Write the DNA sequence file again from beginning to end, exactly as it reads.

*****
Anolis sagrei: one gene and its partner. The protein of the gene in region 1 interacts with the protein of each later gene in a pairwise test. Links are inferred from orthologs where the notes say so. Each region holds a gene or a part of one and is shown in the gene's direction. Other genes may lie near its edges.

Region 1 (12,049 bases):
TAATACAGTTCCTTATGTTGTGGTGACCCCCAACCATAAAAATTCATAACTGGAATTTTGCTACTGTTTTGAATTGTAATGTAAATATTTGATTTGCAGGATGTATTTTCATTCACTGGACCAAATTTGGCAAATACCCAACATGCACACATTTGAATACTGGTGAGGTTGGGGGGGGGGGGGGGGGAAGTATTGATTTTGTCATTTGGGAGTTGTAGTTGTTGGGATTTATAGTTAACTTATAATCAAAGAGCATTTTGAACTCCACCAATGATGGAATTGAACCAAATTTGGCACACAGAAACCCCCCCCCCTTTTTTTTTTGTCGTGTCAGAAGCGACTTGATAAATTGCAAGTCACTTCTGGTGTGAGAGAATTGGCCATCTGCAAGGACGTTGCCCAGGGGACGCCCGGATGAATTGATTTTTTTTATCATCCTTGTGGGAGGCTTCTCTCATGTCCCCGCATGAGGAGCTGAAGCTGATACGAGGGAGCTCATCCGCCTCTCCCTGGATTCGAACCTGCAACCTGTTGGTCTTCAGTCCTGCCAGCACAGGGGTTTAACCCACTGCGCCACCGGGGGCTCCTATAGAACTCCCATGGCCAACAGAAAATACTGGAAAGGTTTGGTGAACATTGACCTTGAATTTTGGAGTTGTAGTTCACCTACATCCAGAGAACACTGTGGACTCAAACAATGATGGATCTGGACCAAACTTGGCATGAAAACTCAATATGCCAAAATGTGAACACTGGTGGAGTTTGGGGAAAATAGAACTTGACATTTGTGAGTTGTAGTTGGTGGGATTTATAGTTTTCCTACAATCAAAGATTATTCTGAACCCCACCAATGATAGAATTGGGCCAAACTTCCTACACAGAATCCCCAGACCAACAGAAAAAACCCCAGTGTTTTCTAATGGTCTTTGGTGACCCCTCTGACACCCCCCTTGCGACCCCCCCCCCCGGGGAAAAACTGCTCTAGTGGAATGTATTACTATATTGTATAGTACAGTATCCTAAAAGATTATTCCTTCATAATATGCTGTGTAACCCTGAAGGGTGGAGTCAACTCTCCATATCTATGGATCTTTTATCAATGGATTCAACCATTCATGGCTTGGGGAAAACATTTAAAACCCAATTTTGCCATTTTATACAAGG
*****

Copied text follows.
Anolis sagrei: one gene and its partner. The protein of the gene in region 1 interacts with the protein of each later gene in a pairwise test. Links are inferred from orthologs where the notes say so. Each region holds a gene or a part of one and is shown in the gene's direction. Other genes may lie near its edges.

Region 1 (12,049 bases):
TAATACAGTTCCTTATGTTGTGGTGACCCCCAACCATAAAAATTCATAACTGGAATTTTGCTACTGTTTTGAATTGTAATGTAAATATTTGATTTGCAGGATGTATTTTCATTCACTGGACCAAATTTGGCAAATACCCAACATGCACACATTTGAATACTGGTGAGGTTGGGGGGGGGGGGGGGGGAAGTATTGATTTTGTCATTTGGGAGTTGTAGTTGTTGGGATTTATAGTTAACTTATAATCAAAGAGCATTTTGAACTCCACCAATGATGGAATTGAACCAAATTTGGCACACAGAAACCCCCCCCCCTTTTTTTTTTGTCGTGTCAGAAGCGACTTGATAAATTGCAAGTCACTTCTGGTGTGAGAGAATTGGCCATCTGCAAGGACGTTGCCCAGGGGACGCCCGGATGAATTGATTTTTTTTATCATCCTTGTGGGAGGCTTCTCTCATGTCCCCGCATGAGGAGCTGAAGCTGATACGAGGGAGCTCATCCGCCTCTCCCTGGATTCGAACCTGCAACCTGTTGGTCTTCAGTCCTGCCAGCACAGGGGTTTAACCCACTGCGCCACCGGGGGCTCCTATAGAACTCCCATGGCCAACAGAAAATACTGGAAAGGTTTGGTGAACATTGACCTTGAATTTTGGAGTTGTAGTTCACCTACATCCAGAGAACACTGTGGACTCAAACAATGATGGATCTGGACCAAACTTGGCATGAAAACTCAATATGCCAAAATGTGAACACTGGTGGAGTTTGGGGAAAATAGAACTTGACATTTGTGAGTTGTAGTTGGTGGGATTTATAGTTTTCCTACAATCAAAGATTATTCTGAACCCCACCAATGATAGAATTGGGCCAAACTTCCTACACAGAATCCCCAGACCAACAGAAAAAACCCCAGTGTTTTCTAATGGTCTTTGGTGACCCCTCTGACACCCCCCTTGCGACCCCCCCCCCCGGGGAAAAACTGCTCTAGTGGAATGTATTACTATATTGTATAGTACAGTATCCTAAAAGATTATTCCTTCATAATATGCTGTGTAACCCTGAAGGGTGGAGTCAACTCTCCATATCTATGGATCTTTTATCAATGGATTCAACCATTCATGGCTTGGGGAAAACATTTAAAACCCAATTTTGCCATTTTATACAAGG